I’m running four Nextcloud instances, all of them in separate virtual machines on Ubuntu 20.04. The problem: Ubuntu 20.04, despite still being rather young, comes with PHP 7.4, which has been declared end of live recently, and Nextcloud has announced that they will no longer support this PHP version in their next release. So while I would probably still have a year or so to do something about this, I’ve decided to be proactive and do a release upgrade of the operating system to Ubuntu 22.04, which includes the latest and greatest PHP version (8.1) at the time of writing. As expected, there were a few bumps along the way and the Apache web server installation on all instances needed some manual tweaking after the OS upgrade. The interesting touch: Even though the virtual machine images were very similar, each Apache installation required a different nudge.
I’ve been virtually flying on VATSIM for some time now, and the small Diamond DA40 is great fun, especially for Visual Flight Rules (VFR) operation. With its Garmin G1000 flight management system, flying Instrument Flight Rules (IFR) to and from larger airports is also a lot of fun, especially since the software was updated to the “NXi” version in the simulator last year, which supports pretty much the whole range of IFR procedures. It’s also fun to be the ‘odd-duck’ in the traffic flow, as the DA40 is obviously much slower than airliners, which has air traffic controllers sweating a bit to squeeze me into an approach queue on a Friday evening. The downside: Due to the relatively low speed of the DA40, the number of airports to fly to and from in VATSIM is limited by the time it requires to fly between them. So the obvious ‘next step’ was get into a somewhat faster plane.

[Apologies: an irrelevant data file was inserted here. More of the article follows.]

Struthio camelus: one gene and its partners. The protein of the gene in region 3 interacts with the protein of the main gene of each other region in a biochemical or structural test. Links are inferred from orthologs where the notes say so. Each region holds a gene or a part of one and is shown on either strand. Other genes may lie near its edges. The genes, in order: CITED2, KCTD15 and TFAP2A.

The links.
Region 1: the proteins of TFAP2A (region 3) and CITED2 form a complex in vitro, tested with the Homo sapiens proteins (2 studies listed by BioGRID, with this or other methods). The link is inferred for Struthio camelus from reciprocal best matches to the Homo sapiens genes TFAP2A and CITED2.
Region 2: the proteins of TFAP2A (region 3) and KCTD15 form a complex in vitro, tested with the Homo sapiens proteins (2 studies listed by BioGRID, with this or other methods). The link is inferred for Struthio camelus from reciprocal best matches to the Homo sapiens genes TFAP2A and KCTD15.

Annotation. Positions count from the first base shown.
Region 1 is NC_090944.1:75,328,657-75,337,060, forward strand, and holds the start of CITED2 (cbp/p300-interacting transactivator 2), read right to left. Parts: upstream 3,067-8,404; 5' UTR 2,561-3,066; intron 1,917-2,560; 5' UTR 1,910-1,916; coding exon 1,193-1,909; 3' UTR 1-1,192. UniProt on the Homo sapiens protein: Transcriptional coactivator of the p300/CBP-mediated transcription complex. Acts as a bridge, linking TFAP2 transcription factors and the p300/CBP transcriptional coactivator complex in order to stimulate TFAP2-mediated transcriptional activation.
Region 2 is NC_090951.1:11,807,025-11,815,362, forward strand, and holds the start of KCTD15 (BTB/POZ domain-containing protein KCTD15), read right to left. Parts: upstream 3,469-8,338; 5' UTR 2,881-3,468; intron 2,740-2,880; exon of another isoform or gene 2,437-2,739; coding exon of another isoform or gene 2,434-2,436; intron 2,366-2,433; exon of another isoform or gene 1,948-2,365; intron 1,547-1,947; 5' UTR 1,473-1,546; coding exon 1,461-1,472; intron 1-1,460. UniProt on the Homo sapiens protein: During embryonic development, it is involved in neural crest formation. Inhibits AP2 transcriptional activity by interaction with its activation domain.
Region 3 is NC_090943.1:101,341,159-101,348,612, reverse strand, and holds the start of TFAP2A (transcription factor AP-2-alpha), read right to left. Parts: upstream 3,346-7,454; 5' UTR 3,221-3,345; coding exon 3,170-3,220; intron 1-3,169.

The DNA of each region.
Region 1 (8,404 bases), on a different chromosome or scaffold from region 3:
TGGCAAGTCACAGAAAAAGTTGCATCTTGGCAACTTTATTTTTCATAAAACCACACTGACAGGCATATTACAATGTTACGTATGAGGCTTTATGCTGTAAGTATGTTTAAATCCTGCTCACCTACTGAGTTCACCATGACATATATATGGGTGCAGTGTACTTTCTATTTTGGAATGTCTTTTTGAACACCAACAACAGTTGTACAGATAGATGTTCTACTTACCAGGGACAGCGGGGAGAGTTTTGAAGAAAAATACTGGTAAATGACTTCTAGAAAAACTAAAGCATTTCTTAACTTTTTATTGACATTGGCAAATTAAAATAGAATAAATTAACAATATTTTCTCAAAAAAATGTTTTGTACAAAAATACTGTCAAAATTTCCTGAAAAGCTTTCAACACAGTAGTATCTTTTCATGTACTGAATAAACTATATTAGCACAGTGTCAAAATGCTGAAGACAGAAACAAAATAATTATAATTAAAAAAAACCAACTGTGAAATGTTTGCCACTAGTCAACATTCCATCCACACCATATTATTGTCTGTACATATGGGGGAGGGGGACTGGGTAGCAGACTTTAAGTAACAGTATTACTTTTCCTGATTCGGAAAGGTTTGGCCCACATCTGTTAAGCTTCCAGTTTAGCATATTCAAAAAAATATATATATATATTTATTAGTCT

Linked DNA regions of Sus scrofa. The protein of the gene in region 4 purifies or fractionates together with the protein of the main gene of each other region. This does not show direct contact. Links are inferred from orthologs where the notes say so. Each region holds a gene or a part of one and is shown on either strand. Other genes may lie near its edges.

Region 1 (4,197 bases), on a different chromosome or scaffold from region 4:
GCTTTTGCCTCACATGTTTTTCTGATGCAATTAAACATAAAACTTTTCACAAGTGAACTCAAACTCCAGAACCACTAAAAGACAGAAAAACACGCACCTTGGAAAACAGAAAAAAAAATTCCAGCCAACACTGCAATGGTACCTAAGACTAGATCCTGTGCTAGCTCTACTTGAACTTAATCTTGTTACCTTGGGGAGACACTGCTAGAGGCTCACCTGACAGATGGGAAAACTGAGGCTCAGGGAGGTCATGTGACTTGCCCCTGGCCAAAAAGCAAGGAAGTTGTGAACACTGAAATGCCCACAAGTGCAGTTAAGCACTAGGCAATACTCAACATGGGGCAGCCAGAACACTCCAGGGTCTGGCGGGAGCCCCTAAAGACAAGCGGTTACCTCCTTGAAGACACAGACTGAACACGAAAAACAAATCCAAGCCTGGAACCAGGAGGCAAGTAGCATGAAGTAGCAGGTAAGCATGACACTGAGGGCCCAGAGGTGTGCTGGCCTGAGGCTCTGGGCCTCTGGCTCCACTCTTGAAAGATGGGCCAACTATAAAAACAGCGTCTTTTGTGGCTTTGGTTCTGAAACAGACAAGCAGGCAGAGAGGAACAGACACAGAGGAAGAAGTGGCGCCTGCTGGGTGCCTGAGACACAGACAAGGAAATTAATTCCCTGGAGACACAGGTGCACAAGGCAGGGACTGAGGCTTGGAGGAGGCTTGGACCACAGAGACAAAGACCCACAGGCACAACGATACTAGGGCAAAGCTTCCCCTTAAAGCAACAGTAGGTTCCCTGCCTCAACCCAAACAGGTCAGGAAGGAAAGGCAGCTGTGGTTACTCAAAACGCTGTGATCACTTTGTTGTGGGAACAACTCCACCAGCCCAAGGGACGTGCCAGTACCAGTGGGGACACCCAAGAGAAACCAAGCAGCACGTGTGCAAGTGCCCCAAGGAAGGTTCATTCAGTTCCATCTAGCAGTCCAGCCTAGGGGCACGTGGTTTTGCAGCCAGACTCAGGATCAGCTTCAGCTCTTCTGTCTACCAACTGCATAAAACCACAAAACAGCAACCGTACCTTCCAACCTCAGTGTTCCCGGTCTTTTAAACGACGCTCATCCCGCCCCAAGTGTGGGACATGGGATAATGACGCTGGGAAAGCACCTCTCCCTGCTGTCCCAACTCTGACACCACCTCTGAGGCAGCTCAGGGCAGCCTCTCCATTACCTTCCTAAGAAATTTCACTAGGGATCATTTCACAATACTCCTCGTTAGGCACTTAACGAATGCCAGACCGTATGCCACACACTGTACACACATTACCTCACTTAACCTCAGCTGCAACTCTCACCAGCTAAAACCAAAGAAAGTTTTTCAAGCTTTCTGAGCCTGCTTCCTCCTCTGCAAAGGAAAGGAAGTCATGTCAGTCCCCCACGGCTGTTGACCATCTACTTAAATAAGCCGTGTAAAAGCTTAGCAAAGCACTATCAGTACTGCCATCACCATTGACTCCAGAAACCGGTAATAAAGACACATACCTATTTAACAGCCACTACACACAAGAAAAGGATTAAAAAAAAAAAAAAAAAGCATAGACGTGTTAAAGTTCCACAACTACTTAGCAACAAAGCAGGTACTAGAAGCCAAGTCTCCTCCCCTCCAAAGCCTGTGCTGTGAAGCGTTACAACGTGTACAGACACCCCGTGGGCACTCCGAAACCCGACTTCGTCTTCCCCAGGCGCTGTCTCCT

Starting at some point in December last year, I suddenly started to get Chrome crashes on a Windows 10 installation running in Virtualbox virtual machine. Over time, the crashes got more frequent and annoying, so I started an investigation. What I found out totally took my by surprise.
Recently, I decided to buy an emergency radio receiver that would double as a radio for the kitchen. On of the main “must have” features for me is of course to be battery driven, so it will still work should power fail. There is a wide choice of radios for this purpose but the more I looked, the more I noticed that I would like to have a number of features beyond just a battery driven radio.
So here we go, it’s 2023 and this blog has once more moved to another host. Initially started as a blog on Typepad in 2005, it has so far moved to a hosted server platform on which I installed WordPress (2016), to a virtual machine I could administer on my own (2018), and then, two years ago, into Docker containers on a VM (2021). Now it was time to move on again!
In episode 3, I’ve looked a bit on how flight planning and navigation software for ‘the real world’ can be used in a flight simulator. Using such software is a huge step beyond the built-in navigation tools when it comes to flying in the simulator as realistically as possible. Next in my list of things to improve was radio communication with Air Traffic Control (ATC). MS Flight Simulator 2020 has built in Air Traffic Control, and interaction with it is done by selecting pre-formulated requests and answers from a drop down menu. That’s not very realistic and lightyears away from the challenge of talking to real people at the other end of a radio channel. But there’s a fix for that: VATSIM.